Virginia Tech researchers from the Departments of Biomedical Engineering and Mechanics and Biochemistry found a trait of a common oral bacterium that migrates to pancreatic cancer tumors that may guide future treatment. Fusobacterium nucleatum may help cancer spread aggressively.
Pancreatic cancer kills the third-most Americans with cancer. Pancreatic ductal adenocarcinoma has a six-month survival rate.
The disease’s immune suppression and unusual location and structure make surgery and treatment problematic.
Scott Verbridge, associate professor of biomedical engineering and mechanics, and Barath Udayasuryan Ph.D. ’22, an alumnus of the Virginia Tech-Wake Forest University School of Biomedical Engineering and Sciences, has studied a bacterium identified in pancreatic cancer tumors and others. Most importantly, they found ways the bacterium may directly affect cancer growth and drug resistance.
Science Signaling published these findings on October 18.
Verbridge and Udayasuryan worked with biochemistry associate professor Daniel J. Slade, a recognized expert on cancer microorganisms and their biochemical interactions with the tumor microenvironment.
Slade’s cancer research team has worked with Verbridge’s Laboratory of Integrative Tumor Ecology for years. They discovered that F. nucleatum drives colorectal cancer cell migration.
This ubiquitous oral bacterium has been researched in relation to mouth illnesses such as periodontitis and gingivitis. However, little was known about how the microorganism moves to and adapts to tumor microenvironments, boosting malignant growths. Verbridge and his team wondered if the microorganism, which was found in pancreatic cancer, was also stimulating tumor migration.
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The researchers encountered an unanticipated challenge while studying the migration of infected pancreatic cancer cells: the number of migratory cells looked to vastly surpass the predicted population of cells in the system. Verbridge and his team found using tumor-on-a-chip models that this bacterium can bind and penetrate pancreatic cancer cells, which subsequently release chemicals that increase cancer cell proliferation. This explains why the scientists saw more cells than predicted in their trials. Infected cells migrated more, too.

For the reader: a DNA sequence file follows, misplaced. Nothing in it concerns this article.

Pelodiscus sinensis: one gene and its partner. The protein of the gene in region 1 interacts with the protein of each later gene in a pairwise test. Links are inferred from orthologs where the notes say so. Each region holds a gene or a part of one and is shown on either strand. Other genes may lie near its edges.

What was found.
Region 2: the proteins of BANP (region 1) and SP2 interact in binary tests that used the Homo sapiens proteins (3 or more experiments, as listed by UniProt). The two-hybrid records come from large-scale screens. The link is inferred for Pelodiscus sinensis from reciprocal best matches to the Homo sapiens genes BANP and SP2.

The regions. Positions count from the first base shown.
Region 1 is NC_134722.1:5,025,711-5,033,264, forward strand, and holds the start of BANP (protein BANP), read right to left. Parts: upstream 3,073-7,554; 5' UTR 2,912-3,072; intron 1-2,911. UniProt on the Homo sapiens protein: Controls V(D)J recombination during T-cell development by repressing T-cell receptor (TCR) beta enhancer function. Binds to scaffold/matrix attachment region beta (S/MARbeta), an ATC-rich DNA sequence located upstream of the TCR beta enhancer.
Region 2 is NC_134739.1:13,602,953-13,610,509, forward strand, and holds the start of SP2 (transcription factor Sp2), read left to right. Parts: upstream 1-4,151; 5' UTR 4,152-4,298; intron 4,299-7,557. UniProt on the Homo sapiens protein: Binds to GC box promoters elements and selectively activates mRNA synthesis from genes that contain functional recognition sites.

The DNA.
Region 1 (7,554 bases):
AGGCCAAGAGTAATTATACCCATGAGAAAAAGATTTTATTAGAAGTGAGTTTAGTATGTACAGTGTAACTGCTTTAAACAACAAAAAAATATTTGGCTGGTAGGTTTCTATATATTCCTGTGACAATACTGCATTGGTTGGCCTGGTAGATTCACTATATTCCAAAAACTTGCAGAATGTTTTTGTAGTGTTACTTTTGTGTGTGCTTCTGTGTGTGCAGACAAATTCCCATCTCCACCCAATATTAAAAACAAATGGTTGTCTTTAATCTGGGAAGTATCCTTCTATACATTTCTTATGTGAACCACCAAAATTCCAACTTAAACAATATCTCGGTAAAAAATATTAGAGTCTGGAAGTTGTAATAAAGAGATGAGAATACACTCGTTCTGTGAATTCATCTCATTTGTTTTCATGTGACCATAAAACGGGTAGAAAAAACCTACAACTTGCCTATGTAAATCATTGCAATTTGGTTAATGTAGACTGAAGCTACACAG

The microbe can infect non-tumorous pancreatic tissue cells, another important discovery. In their trials, infected normal cells grew normally, but neighboring cancer cells grew and spread faster.
This new knowledge increases our understanding of non-cancerous cells near tumorous cells and how cancer grows aggressively. Infected cells may be more likely to develop cancer or metastasize, which kills most cancer patients.
Scientists can improve chemotherapy and immunotherapy by understanding how tumor bacteria affect cancer growth. These findings may assist create cancer-detecting diagnostic and prognostic tools.
We have proven that F. nucleatum drives pancreatic cancer cell proliferation and migration, but we don’t know how this applies to living systems or patients. These following stages will determine if this knowledge may lead to more effective microbiome-tailored medicines.
Udayasuryan, B., et al. (2022) Fusobacterium nucleatum induces proliferation and migration in pancreatic cancer cells through host autocrine and paracrine signaling. Science Signaling. doi.org/10.1126/scisignal.abn4948.